Supervising PETE Candidates Using the Situational Supervision Model: The Type of Supervision Should Be Adapted to the Teacher Candidate's Level of Competence and Need for Motivation

Article excerpt

Physical education teacher candidates (TCs), as part of their curricular requirements, often engage in early field experiences that prepare them for student teaching. The goal is to provide practical application of classroom theory early in the TCs' academic career by giving them opportunities to apply their knowledge and skills in a real-world educational setting. To maximize the quality of the teaching experience, these early field experiences should be supervised by university and school personnel (O'Sullivan & Tsangaridou, 1992).

Randall (1992) asserted that, while supervision is important, students and their supervisors have a poor understanding of the supervision process. Most of the research has focused on supervising student teachers enrolled in their final practical experience (Cartaut & Bertone, 2009; Crasborn, Hennissen, Brouwer, Korthagen, & Bergen, 2008; Harari, 1993; Hennissen, Crasborn, Brouwer, Korthagen, & Bergen, 2010; Schilling, 1998; Schmitz, 2002; Siedentop, 1981; Smith, 1993; Smith, 1992) and has not offered information about how to train mentor teachers to supervise TCs in early field experiences. The purpose of this article is to present a model of supervision that can be used in all practical experiences associated with physical education teacher preparation programs.

Situational Supervision Model

Situational supervision (Levy, 2004; Levy et al., 2009) is based on the situational leadership model created by Blanchard, Zigarmi, and Zigarmi (1985). The situational supervision model (SSM) promotes a supervision style that can be tailored to meet each TC's needs. This can help TCs to gain a better understanding of practical-experience expectations, resulting in greater satisfaction for both the mentor teacher and the TC (Levy, 2004; Levy et al., 2009). When using this model, the supervisor varies the supervision style according to the TC's level of teaching and motivation to succeed. Each TC's ability to progress through the model depends on the amount of direction and motivation needed by the TC and provided by the mentor teacher. Ideally, a TC in his or her first field experience will most likely possess less teaching expertise, and therefore should be supervised differently, than a TC in his or her final student-teaching experience. Ultimately, however, the individual TC's developmental level determines the supervision style.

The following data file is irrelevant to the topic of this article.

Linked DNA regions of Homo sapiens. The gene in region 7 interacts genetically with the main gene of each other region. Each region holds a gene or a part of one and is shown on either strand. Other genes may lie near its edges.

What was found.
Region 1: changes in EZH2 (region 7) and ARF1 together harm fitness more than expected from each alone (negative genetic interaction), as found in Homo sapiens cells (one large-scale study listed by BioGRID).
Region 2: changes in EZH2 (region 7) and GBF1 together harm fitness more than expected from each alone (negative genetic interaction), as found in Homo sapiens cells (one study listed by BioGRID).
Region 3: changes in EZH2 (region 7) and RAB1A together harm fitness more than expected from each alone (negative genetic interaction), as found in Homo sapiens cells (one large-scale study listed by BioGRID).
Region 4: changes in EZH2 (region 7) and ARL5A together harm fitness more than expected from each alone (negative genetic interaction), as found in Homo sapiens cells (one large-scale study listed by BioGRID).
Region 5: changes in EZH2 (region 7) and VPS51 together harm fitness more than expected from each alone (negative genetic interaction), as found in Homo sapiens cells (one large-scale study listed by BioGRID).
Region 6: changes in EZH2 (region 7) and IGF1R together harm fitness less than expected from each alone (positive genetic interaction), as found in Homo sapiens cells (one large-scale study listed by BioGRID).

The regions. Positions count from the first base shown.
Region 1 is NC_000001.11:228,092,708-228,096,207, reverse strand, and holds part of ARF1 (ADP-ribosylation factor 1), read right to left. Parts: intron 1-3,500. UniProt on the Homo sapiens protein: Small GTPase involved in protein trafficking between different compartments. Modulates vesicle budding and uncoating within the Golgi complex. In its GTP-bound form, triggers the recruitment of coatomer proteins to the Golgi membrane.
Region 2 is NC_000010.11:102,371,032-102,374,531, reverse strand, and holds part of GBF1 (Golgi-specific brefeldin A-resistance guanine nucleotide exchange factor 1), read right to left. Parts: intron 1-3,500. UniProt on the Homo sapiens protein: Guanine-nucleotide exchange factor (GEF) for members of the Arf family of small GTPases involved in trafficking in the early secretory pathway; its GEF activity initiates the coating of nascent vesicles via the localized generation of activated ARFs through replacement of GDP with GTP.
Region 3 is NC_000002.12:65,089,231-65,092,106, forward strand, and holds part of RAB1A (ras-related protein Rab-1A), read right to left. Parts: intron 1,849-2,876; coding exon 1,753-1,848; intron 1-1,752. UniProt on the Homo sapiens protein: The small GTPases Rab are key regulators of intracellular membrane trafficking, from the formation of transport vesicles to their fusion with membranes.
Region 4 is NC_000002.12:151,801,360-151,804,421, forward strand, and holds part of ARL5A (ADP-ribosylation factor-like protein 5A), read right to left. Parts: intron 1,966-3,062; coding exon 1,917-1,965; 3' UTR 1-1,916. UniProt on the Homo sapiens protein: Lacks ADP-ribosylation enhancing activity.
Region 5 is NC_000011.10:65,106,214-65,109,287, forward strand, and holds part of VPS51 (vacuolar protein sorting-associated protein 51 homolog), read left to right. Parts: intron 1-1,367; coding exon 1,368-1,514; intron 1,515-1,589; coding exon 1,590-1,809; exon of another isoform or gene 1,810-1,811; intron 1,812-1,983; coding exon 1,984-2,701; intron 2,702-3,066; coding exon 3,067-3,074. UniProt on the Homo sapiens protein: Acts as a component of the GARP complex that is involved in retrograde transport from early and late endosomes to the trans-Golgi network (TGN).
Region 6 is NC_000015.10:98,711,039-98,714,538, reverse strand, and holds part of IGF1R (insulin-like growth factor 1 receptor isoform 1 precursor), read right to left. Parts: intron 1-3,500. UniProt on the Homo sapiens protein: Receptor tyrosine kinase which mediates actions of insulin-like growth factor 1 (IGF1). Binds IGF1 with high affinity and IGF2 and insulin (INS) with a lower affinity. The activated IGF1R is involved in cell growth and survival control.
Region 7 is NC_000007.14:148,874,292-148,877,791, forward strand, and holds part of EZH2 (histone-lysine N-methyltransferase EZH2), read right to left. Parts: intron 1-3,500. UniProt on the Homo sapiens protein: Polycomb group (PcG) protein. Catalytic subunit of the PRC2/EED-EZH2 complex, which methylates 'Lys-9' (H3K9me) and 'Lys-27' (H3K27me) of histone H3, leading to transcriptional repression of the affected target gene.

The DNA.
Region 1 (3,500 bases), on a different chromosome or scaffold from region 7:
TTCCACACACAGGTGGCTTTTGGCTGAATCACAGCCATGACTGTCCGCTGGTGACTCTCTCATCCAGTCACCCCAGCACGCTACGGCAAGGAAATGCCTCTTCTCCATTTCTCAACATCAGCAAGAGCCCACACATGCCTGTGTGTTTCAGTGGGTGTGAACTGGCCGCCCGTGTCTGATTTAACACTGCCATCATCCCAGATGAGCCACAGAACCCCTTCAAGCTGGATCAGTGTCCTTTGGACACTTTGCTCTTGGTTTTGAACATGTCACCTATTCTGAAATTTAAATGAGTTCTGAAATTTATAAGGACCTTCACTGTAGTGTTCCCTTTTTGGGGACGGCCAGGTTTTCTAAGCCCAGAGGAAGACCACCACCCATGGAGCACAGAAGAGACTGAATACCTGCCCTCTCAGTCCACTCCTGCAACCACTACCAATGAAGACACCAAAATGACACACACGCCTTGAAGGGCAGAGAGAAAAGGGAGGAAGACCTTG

The SSM is divided into four developmental quadrants through which TCs travel, typically beginning in the lower right quadrant, progressing counterclockwise to complete the journey in the lower left quadrant (figure 1). As a TC learns new teaching skills, he or she is encouraged to practice those skills. When asked to use a skill in a practical setting, the Eager Novice TC is excited and anxious to show what he or she knows. This stage is represented by the first developmental quadrant, or Dl. Realizing that more practice is needed to refine teaching skills may cause this TC to experience feelings of low self-confidence, which moves the TC to a D2 developmental stage, or Early Competence. As the TC becomes more experienced and more knowledgeable in teaching specific skills, he or she moves into the Situationally Proficient stage, or D3 quadrant. Finally, as the TC becomes more comfortable and proficient in the role of teacher, he or she moves into the Autonomous Learner stage, or D4 quadrant.


Situational supervision calls for mentors to match their supervision style to each of the TC's developmental levels. A TC who is in the Eager Novice (D1) level should be supervised by a mentor using a Directing (S1) supervision style. This style requires the mentor to provide clear, precise explanations and feedback. A TC who is in the Early Competence (D2) stage should be supervised by a mentor using a Coaching (S2) supervision style. Here, the supervisor guides the student through difficult or challenging tasks. …